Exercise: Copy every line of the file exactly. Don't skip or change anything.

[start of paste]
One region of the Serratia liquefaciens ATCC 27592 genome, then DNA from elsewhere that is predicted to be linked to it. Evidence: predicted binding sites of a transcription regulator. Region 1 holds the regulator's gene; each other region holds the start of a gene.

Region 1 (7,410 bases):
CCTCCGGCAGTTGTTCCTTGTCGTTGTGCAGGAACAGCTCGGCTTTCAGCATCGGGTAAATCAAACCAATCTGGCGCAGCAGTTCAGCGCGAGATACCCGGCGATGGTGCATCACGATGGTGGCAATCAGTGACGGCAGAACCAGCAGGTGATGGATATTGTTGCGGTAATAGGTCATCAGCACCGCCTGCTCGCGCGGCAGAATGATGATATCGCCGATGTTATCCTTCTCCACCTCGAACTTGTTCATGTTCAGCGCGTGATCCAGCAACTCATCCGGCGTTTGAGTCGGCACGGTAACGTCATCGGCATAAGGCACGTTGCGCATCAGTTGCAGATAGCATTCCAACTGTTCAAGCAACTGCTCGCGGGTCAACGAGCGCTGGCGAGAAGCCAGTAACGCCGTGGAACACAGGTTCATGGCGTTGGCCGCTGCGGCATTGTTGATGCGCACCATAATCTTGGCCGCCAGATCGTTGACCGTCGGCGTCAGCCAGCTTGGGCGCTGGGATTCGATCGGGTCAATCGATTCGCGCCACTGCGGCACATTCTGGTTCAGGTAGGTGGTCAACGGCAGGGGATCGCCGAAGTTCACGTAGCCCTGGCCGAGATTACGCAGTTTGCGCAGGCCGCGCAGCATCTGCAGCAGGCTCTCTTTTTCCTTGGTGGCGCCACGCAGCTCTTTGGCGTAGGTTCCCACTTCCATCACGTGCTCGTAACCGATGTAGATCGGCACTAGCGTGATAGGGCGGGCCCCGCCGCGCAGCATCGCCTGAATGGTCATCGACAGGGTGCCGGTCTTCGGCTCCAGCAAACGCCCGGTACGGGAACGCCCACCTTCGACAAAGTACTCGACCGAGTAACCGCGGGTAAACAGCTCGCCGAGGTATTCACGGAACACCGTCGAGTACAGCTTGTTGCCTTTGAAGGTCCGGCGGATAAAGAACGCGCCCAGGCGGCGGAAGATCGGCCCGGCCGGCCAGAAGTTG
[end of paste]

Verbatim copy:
One region of the Serratia liquefaciens ATCC 27592 genome, then DNA from elsewhere that is predicted to be linked to it. Evidence: predicted binding sites of a transcription regulator. Region 1 holds the regulator's gene; each other region holds the start of a gene.

Region 1 (7,410 bases):
CCTCCGGCAGTTGTTCCTTGTCGTTGTGCAGGAACAGCTCGGCTTTCAGCATCGGGTAAATCAAACCAATCTGGCGCAGCAGTTCAGCGCGAGATACCCGGCGATGGTGCATCACGATGGTGGCAATCAGTGACGGCAGAACCAGCAGGTGATGGATATTGTTGCGGTAATAGGTCATCAGCACCGCCTGCTCGCGCGGCAGAATGATGATATCGCCGATGTTATCCTTCTCCACCTCGAACTTGTTCATGTTCAGCGCGTGATCCAGCAACTCATCCGGCGTTTGAGTCGGCACGGTAACGTCATCGGCATAAGGCACGTTGCGCATCAGTTGCAGATAGCATTCCAACTGTTCAAGCAACTGCTCGCGGGTCAACGAGCGCTGGCGAGAAGCCAGTAACGCCGTGGAACACAGGTTCATGGCGTTGGCCGCTGCGGCATTGTTGATGCGCACCATAATCTTGGCCGCCAGATCGTTGACCGTCGGCGTCAGCCAGCTTGGGCGCTGGGATTCGATCGGGTCAATCGATTCGCGCCACTGCGGCACATTCTGGTTCAGGTAGGTGGTCAACGGCAGGGGATCGCCGAAGTTCACGTAGCCCTGGCCGAGATTACGCAGTTTGCGCAGGCCGCGCAGCATCTGCAGCAGGCTCTCTTTTTCCTTGGTGGCGCCACGCAGCTCTTTGGCGTAGGTTCCCACTTCCATCACGTGCTCGTAACCGATGTAGATCGGCACTAGCGTGATAGGGCGGGCCCCGCCGCGCAGCATCGCCTGAATGGTCATCGACAGGGTGCCGGTCTTCGGCTCCAGCAAACGCCCGGTACGGGAACGCCCACCTTCGACAAAGTACTCGACCGAGTAACCGCGGGTAAACAGCTCGCCGAGGTATTCACGGAACACCGTCGAGTACAGCTTGTTGCCTTTGAAGGTCCGGCGGATAAAGAACGCGCCCAGGCGGCGGAAGATCGGCCCGGCCGGCCAGAAGTTG